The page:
But Kratochwil also profiles women who succeeded without the help of parents or the patronage of an influential family. In these cases, one factor in particular was decisive: education. Despite all the social and legal discrimination against them, more Arab girls than ever before are attending school. In some Arab countries, the number of women and girls in final school year classes and at university is on a par with the number of men and boys. In some cases, it is even higher.
Euphoria and scepticism
These new, well educated Arab women don't just want to marry and have children; they also want to earn their own money and have a say in society. For them, the husband is not only the one who puts food on the table, but also a partner. This is one of the reasons why the birth rate in many countries in the Arab world is dropping. It is also the reason why so many women played a role in the so-called "Arab Spring" in early 2011.
The euphoria about social transformation and the new confidence of Arab women are, however, tinged with scepticism. Now, about 18 months after the revolutions, Islamist parties are in power in both Tunisia and Egypt. These parties have announced that they want to reverse even the smallest legal improvements granted to women and to anchor the traditional distribution of roles – i.e. the man provides; the woman obeys – in the constitutions of their respective countries.
The debates in Tunisia are particularly intense. Tunisia is the only Arab country that officially introduced gender equality in 1956; polygamy was also banned, and women were given the right to seek divorce. Now the ruling Islamist Ennahda party wants to remove the passages relating to equality from the new constitution.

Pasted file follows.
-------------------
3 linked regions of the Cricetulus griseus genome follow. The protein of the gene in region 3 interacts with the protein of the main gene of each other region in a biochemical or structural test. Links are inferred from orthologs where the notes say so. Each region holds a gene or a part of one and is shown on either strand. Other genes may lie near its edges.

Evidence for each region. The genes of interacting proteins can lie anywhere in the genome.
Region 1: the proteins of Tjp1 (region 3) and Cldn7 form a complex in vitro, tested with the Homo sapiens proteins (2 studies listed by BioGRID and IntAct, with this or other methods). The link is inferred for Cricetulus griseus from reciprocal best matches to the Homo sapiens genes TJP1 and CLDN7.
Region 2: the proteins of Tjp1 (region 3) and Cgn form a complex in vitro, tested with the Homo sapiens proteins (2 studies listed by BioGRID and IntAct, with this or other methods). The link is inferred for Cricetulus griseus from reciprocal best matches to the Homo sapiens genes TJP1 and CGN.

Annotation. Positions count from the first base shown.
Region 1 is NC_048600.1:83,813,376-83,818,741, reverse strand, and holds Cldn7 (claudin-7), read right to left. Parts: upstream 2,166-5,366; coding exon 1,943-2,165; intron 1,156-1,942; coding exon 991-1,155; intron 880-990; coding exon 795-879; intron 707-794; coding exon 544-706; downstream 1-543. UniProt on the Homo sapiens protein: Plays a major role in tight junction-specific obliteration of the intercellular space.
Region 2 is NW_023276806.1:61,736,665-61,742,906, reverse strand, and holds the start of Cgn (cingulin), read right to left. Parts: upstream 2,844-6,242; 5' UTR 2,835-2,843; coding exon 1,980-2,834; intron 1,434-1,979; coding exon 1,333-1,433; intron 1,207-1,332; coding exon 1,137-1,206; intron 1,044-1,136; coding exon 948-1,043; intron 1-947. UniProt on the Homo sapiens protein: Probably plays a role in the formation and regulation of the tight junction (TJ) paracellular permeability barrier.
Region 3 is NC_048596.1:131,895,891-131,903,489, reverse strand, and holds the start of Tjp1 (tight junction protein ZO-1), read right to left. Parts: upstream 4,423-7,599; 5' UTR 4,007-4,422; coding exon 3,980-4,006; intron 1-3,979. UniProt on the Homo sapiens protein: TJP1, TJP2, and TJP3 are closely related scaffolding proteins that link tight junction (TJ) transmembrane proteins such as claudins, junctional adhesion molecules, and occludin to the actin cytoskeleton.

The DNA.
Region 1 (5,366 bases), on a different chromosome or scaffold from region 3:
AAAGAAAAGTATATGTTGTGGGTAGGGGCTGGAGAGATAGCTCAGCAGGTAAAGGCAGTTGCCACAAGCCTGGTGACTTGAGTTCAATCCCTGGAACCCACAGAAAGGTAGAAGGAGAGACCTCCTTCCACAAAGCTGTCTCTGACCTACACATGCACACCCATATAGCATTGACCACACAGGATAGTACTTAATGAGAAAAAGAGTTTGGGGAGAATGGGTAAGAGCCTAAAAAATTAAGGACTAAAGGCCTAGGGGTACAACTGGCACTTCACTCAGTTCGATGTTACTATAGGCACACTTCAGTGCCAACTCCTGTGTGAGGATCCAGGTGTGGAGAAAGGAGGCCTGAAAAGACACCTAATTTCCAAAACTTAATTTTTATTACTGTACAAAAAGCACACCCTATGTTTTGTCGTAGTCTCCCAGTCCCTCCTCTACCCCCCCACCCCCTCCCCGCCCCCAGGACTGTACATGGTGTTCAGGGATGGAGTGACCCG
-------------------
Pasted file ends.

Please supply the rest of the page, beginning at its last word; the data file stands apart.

Misogynist turn of the Arab Spring
But many Tunisian women are not willing to accept that. One of these women spoke to Gabi Kratochwil: Bochra Belhadj Hamida is a lawyer and human rights activist. She was president of the opposition Tunisian Association of Female Democrats (Association Tunisienne des Femmes Democrates, ATFD) for a number of years. She is extremely concerned about the misogynist turn the Arab Spring is taking in Tunisia.
Bochra Belhadj Hamida also emphasises that the social debate that accompanies this situation is necessary. "The comparatively liberal status of women in Tunisia to date was not the result of a social struggle; it was in fact decreed, granted by those in power," explains Kratochwil. Things that were not fought for, but were granted by the powers that be, are easier to revoke.
In Tunisia, radical Islamists are attacking working women for not wearing the veil, and the ruling Islamists are neither saying nor doing anything to stop them. In Egypt, female Islamists swathed in black robes and veils are on television, encouraging women to cover themselves from top to toe. Moreover, members of the Egyptian parliament – some of them women – are calling for the re-introduction of laws that discriminate against women.
So, are the Arab revolutions devouring their own daughters? It is certainly a possibility that can't be excluded. That being said, the debates about how society will be shaped in future have only just begun in Tunisia, Egypt and Libya. Gabi Kratochwil's book, which also gives an insight into the Gulf region and the non-revolutionary Arab countries, shows that the Arab world is going through a period of transformation. And it is women who are setting the pace.
© Qantara.de 2012
Gabi Kratochwil: Die neuen arabischen Frauen (The new Arab women). Published in August 2012 by Orell Füssli, Switzerland. The title is not yet available in English.
Translated from the German by Aingeal Flanagan
Editor: Lewis Gropp/Qantara.de